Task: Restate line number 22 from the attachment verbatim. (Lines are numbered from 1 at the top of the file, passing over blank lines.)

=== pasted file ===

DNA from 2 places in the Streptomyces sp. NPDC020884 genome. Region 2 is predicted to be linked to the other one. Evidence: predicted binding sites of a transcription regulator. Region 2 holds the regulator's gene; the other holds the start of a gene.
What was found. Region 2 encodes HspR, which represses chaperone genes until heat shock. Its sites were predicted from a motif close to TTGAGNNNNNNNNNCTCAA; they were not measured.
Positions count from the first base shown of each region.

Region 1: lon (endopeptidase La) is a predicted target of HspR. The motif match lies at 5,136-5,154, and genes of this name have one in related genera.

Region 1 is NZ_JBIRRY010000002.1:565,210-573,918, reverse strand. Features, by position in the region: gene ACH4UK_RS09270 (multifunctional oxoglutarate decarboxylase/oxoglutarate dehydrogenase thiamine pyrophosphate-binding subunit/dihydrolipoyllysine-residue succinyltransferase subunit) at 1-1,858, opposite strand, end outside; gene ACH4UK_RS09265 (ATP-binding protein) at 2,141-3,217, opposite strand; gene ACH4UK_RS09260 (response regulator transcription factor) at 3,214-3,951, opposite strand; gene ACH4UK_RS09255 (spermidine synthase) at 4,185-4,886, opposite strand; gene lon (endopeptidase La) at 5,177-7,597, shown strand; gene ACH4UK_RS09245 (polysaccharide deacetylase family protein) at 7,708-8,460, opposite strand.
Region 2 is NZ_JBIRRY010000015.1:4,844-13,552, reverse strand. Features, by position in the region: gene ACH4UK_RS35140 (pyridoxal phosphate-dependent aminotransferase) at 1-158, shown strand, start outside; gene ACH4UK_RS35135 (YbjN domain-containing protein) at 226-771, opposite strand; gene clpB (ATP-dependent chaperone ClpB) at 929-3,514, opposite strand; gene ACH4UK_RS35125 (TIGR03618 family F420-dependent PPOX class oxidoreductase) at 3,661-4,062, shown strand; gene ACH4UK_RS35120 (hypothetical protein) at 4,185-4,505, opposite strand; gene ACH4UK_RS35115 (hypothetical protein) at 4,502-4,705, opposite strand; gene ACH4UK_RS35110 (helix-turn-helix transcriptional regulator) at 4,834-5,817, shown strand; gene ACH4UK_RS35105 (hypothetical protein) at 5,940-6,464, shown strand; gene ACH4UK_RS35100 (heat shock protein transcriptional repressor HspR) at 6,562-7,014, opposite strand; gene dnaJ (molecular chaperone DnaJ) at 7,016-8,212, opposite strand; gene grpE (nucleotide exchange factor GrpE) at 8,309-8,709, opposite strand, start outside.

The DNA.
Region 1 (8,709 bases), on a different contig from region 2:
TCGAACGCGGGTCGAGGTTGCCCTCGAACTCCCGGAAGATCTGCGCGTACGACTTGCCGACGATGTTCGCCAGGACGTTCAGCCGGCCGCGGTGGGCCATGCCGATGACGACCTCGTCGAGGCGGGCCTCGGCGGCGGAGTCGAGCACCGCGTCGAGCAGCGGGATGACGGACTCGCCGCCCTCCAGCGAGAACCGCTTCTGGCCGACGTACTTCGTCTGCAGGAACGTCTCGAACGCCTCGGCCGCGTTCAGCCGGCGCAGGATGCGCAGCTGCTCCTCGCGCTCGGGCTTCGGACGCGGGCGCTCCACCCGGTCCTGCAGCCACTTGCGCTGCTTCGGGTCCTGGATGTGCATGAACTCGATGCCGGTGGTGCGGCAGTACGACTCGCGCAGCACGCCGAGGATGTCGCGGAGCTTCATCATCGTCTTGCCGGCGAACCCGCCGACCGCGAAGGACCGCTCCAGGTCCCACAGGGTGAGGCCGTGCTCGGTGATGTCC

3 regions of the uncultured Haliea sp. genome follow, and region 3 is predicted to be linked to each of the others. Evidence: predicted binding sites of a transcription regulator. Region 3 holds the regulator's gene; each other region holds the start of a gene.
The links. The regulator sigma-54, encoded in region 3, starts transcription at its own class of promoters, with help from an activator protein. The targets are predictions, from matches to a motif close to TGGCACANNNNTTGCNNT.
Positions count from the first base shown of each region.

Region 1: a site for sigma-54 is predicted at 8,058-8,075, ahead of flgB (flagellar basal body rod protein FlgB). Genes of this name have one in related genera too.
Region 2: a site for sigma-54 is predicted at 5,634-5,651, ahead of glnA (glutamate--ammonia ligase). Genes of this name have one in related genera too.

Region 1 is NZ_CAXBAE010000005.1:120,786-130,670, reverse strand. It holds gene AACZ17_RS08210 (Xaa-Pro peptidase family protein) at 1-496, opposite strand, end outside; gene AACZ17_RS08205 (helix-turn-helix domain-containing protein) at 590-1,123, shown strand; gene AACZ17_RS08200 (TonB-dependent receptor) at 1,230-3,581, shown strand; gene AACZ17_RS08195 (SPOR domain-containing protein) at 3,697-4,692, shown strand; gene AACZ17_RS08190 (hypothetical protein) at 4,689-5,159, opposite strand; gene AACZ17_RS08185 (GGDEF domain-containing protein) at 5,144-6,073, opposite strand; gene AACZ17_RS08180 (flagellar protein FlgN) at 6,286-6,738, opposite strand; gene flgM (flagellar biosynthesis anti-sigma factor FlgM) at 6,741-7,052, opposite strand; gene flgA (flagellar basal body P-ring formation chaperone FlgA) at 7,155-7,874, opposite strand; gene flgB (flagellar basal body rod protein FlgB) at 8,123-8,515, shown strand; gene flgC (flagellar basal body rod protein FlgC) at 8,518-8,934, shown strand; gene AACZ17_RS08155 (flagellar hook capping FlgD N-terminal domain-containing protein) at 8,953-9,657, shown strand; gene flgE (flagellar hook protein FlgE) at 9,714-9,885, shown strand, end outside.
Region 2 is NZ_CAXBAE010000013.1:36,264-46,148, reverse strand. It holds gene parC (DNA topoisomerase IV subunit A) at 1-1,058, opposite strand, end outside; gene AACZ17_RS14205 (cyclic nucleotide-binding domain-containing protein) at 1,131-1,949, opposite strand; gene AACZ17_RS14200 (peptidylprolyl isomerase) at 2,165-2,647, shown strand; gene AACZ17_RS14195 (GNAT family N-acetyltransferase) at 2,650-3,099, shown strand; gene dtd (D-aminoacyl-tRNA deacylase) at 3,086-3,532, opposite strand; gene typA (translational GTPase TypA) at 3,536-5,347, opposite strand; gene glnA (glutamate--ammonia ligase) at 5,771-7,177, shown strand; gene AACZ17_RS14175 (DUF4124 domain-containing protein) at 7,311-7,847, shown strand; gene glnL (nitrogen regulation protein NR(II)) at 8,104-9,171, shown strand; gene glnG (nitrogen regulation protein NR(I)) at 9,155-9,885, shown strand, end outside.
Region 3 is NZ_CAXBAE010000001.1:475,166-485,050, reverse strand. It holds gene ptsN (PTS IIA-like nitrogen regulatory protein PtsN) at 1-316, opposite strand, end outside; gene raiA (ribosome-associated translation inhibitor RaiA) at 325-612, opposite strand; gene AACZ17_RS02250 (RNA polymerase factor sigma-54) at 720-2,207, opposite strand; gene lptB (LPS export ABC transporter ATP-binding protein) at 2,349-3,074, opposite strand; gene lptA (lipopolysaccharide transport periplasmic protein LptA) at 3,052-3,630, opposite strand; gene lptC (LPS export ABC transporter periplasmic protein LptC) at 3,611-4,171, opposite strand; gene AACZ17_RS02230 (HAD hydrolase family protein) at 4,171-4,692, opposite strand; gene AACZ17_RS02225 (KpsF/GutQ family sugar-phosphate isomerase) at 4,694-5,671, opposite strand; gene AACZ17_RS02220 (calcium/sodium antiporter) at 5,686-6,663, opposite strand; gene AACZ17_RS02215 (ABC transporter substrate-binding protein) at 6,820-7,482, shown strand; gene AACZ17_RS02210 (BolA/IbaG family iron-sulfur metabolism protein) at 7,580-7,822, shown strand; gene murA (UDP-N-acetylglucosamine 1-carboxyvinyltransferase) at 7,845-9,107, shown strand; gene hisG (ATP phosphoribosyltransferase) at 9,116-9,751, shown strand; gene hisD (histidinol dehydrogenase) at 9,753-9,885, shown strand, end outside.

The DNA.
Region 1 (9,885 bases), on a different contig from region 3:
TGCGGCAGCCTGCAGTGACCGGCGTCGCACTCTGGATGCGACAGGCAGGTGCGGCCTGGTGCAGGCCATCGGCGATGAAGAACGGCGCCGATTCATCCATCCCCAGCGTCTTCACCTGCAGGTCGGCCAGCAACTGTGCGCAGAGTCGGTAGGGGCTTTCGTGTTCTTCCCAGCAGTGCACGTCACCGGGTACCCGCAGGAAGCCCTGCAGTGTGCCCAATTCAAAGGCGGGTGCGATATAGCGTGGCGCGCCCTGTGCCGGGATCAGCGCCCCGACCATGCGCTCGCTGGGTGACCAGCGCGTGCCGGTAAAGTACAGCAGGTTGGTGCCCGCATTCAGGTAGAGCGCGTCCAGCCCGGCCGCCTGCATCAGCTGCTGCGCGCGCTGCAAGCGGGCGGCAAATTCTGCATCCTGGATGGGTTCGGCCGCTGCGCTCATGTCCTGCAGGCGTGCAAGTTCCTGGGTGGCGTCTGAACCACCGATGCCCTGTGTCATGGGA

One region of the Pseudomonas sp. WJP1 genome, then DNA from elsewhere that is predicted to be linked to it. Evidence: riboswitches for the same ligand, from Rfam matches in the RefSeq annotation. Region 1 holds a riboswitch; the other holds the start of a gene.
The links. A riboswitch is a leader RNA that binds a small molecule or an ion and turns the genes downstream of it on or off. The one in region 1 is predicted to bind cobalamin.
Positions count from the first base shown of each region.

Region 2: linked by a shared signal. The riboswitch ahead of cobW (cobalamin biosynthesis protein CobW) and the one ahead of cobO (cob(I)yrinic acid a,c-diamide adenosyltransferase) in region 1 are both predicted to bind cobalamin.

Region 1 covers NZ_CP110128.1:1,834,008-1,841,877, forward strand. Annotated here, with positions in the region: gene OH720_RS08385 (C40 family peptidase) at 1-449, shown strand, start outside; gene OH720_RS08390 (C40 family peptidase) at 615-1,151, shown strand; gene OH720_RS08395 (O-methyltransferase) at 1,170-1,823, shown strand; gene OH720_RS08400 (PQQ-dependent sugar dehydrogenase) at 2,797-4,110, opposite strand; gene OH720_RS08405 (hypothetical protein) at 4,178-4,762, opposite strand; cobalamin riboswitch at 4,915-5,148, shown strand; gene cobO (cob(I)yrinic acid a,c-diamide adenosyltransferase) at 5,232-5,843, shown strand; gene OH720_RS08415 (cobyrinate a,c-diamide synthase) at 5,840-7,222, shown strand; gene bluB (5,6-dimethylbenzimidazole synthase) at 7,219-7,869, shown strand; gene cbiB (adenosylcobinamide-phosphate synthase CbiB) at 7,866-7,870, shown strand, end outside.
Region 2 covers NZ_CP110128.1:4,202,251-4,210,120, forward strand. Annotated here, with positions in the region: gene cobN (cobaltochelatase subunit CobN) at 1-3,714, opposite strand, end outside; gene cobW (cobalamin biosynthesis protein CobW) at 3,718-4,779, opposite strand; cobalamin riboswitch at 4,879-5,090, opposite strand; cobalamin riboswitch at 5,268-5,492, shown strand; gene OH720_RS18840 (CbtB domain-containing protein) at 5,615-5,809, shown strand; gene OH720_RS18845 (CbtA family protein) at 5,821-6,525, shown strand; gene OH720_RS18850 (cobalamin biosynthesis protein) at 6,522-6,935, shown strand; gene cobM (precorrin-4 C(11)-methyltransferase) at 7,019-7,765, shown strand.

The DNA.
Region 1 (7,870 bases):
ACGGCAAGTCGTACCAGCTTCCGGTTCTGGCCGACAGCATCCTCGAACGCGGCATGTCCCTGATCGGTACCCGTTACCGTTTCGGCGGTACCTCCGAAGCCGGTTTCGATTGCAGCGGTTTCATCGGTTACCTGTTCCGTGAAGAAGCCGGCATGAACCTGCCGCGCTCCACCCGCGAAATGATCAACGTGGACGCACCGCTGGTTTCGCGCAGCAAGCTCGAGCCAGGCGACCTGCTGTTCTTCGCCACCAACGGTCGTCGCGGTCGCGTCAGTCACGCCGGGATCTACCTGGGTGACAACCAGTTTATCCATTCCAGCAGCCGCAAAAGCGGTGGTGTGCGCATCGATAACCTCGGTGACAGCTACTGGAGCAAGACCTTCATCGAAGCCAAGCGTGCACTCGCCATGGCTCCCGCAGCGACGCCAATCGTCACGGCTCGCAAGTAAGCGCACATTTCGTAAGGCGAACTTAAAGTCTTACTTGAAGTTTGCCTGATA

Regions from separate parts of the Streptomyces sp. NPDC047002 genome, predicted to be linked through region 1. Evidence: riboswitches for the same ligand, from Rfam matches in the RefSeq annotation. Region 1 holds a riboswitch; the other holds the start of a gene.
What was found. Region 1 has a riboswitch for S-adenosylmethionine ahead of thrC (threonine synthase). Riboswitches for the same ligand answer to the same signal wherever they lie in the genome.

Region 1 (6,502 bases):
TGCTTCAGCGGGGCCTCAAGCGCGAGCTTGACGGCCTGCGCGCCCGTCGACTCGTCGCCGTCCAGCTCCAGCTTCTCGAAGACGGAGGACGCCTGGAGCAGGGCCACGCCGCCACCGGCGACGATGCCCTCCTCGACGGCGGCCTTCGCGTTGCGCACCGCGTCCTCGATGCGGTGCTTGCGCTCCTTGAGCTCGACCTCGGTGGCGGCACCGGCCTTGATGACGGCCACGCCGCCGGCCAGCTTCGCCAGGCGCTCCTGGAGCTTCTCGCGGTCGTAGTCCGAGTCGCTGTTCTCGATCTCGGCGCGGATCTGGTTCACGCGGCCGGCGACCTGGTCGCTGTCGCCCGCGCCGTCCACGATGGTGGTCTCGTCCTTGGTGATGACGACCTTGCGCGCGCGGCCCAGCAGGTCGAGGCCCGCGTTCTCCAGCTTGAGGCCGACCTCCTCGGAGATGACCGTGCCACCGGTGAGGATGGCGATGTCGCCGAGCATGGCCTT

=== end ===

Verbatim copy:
The links. A riboswitch is a leader RNA that binds a small molecule or an ion and turns the genes downstream of it on or off. The one in region 1 is predicted to bind cobalamin.